Clouds have many names. There are the most popular cumulus, cirrus and stratus clouds. Then, there are more obscure cloud names like Kelvin-Helmholtz clouds.
Kelvin-Helmholtz clouds are also rare, but they were spotted and quickly photographed Wednesday by Ronald Kotinsky in his front yard in Valrico.
Kotinsky said he was intrigued to see the wave patterns and ran to grab his camera. He is one of Tampa Bay's best nature and weather photographers and suspected they may be the rare clouds they are.
Kelvin-Helmholtz are known as wave clouds and are not common to see in Florida. They’re actually rare anywhere.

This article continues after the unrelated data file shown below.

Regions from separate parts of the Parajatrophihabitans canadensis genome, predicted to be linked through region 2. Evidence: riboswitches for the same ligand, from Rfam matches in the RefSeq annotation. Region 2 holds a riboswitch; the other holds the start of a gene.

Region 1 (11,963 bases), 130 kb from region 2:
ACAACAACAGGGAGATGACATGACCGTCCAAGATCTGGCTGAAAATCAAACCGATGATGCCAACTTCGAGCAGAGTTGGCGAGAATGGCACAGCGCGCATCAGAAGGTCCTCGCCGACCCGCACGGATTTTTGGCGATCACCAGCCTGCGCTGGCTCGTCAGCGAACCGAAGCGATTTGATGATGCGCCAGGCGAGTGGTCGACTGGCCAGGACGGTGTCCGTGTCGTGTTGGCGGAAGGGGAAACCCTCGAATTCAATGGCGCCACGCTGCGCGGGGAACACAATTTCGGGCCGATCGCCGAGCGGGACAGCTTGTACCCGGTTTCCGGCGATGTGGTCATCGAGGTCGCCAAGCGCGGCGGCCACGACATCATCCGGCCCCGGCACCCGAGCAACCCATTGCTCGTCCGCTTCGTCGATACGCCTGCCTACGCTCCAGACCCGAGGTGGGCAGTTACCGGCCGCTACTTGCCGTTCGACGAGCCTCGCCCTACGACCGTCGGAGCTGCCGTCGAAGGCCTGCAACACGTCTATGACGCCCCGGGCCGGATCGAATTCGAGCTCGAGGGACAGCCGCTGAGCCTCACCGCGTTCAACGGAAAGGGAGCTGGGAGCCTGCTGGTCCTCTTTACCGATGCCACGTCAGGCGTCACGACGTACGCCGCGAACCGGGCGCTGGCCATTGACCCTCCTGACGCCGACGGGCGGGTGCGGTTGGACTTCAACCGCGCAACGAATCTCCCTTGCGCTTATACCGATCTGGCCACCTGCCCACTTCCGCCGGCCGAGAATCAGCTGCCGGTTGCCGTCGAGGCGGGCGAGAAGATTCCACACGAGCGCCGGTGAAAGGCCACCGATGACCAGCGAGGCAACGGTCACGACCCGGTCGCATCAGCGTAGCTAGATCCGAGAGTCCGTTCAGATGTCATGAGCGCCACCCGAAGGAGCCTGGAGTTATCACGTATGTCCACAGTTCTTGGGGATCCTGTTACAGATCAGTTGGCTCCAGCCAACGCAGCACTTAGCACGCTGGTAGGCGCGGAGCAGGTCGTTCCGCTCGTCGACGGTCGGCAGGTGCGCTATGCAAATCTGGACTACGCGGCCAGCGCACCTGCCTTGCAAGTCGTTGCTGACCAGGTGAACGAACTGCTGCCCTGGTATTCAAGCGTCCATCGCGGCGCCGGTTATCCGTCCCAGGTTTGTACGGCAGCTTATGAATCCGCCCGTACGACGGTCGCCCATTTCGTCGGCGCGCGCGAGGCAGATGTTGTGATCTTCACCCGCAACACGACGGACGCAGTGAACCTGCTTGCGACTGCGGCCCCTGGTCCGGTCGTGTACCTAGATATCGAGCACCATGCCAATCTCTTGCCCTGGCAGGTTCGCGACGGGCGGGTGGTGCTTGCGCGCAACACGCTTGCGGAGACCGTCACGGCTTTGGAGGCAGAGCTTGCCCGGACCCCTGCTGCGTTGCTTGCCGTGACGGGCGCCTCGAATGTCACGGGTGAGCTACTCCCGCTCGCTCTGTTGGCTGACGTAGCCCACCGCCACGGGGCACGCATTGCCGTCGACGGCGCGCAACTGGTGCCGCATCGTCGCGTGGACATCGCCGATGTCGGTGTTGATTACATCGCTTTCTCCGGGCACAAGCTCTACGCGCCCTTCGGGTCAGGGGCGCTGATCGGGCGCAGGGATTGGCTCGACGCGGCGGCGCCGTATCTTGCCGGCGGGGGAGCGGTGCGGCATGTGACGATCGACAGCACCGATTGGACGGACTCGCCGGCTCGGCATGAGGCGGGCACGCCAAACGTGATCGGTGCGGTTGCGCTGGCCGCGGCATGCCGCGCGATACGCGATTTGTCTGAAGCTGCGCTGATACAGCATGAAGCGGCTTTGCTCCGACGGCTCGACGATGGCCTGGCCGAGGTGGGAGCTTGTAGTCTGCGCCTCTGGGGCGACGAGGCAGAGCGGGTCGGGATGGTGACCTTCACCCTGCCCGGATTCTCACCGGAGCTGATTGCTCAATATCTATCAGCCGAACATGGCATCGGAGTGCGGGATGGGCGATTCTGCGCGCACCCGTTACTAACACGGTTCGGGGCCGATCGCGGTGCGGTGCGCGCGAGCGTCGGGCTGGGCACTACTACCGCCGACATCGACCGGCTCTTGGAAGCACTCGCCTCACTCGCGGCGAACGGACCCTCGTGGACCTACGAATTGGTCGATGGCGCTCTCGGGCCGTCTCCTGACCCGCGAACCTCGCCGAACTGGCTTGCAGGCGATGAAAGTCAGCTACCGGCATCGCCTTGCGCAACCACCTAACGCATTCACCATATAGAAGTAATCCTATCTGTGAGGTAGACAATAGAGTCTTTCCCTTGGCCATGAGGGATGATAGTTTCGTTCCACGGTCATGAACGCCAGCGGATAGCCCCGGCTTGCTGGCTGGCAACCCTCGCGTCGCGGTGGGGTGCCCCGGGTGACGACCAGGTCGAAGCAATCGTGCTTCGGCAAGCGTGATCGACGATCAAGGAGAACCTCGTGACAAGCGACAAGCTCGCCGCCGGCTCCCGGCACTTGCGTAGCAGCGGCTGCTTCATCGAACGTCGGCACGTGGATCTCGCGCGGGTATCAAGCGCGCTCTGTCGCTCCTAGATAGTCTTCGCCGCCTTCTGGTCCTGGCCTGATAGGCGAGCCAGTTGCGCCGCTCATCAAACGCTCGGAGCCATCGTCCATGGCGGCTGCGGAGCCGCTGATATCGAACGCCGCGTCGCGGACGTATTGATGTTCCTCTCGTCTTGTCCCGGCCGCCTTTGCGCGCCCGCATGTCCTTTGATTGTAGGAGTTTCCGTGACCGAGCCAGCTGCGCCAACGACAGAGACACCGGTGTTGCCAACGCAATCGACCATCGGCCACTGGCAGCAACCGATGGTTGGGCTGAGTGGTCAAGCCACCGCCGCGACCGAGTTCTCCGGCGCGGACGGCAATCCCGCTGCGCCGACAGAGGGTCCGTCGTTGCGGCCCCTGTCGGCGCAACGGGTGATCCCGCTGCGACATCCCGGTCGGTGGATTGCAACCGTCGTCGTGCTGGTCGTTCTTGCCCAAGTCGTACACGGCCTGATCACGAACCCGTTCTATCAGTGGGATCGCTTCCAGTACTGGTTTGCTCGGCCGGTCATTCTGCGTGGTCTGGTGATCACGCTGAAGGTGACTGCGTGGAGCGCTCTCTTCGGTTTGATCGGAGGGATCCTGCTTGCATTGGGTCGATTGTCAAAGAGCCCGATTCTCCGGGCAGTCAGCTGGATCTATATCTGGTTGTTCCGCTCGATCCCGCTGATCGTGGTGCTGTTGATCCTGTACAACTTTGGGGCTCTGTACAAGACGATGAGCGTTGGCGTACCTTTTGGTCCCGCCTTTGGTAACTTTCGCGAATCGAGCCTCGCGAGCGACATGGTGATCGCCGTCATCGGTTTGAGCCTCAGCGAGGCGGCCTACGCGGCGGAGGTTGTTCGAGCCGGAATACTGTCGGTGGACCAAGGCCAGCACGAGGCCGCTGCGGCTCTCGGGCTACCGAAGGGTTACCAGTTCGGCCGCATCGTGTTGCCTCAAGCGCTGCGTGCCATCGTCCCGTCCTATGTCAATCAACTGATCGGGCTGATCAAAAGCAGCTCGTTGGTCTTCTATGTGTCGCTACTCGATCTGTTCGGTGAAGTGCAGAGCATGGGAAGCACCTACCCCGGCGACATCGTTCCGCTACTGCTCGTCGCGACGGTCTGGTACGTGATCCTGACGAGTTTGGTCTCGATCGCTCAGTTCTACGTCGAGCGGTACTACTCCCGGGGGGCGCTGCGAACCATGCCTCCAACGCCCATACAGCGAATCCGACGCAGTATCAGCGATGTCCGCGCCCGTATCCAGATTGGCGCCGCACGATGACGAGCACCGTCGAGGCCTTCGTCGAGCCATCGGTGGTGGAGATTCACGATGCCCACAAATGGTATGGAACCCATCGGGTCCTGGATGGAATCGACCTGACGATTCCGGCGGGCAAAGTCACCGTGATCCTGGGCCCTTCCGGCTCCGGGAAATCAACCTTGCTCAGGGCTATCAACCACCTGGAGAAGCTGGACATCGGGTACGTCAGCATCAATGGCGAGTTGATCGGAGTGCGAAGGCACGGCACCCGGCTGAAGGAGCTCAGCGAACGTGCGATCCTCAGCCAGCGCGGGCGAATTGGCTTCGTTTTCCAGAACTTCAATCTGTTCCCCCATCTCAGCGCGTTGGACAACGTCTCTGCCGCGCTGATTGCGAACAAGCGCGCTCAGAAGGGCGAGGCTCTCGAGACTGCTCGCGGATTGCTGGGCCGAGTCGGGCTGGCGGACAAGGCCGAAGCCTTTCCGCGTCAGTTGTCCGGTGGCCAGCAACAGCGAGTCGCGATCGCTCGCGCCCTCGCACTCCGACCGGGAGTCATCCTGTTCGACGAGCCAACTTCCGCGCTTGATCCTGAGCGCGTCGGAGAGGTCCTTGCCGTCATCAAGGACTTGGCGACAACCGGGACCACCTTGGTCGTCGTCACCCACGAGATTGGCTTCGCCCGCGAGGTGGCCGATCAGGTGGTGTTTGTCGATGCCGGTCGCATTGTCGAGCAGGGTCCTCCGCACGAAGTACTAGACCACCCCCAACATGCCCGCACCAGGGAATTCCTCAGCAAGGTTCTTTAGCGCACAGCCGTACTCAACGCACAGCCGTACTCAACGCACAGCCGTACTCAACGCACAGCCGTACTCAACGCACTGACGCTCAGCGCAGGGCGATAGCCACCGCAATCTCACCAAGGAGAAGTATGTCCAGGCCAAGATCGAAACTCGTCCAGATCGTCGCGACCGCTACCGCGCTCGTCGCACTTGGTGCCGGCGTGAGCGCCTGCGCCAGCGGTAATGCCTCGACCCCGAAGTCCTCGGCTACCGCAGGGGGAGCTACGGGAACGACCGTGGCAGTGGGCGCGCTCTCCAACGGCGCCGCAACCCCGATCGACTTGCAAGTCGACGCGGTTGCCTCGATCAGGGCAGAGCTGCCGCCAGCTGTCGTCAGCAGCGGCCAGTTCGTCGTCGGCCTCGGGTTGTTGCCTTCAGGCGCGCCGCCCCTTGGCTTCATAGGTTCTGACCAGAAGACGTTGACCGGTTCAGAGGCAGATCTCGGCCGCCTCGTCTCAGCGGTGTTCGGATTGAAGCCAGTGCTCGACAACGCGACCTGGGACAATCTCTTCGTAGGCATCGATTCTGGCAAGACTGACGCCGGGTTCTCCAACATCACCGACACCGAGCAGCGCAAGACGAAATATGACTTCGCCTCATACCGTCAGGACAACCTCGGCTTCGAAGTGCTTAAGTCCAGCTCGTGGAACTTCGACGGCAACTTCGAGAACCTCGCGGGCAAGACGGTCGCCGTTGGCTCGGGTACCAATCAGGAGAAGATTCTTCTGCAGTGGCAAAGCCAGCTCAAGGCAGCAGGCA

Clouds can develop this wave shape when there is a difference in air density and when the air above is moving more quickly than the air below. The faster wind above actually pushes over the tops of the clouds and creates the ocean wave-like appearance.
"The pattern did not last long and soon dissipated. Love to see how clouds obey and act like fluids," added Kotinsky.
Kelvin-Helmholtz clouds are named after Lord Kelvin and Hermann von Helmholtz, whom have studied the physics of the instability that leads to this type of cloud formation.
Kelvin-Helmholtz clouds can also be a sign to aircraft in the area that turbulence may be experienced.
These odd clouds are even believed to have inspired Van Gogh’s “Starry Night.”
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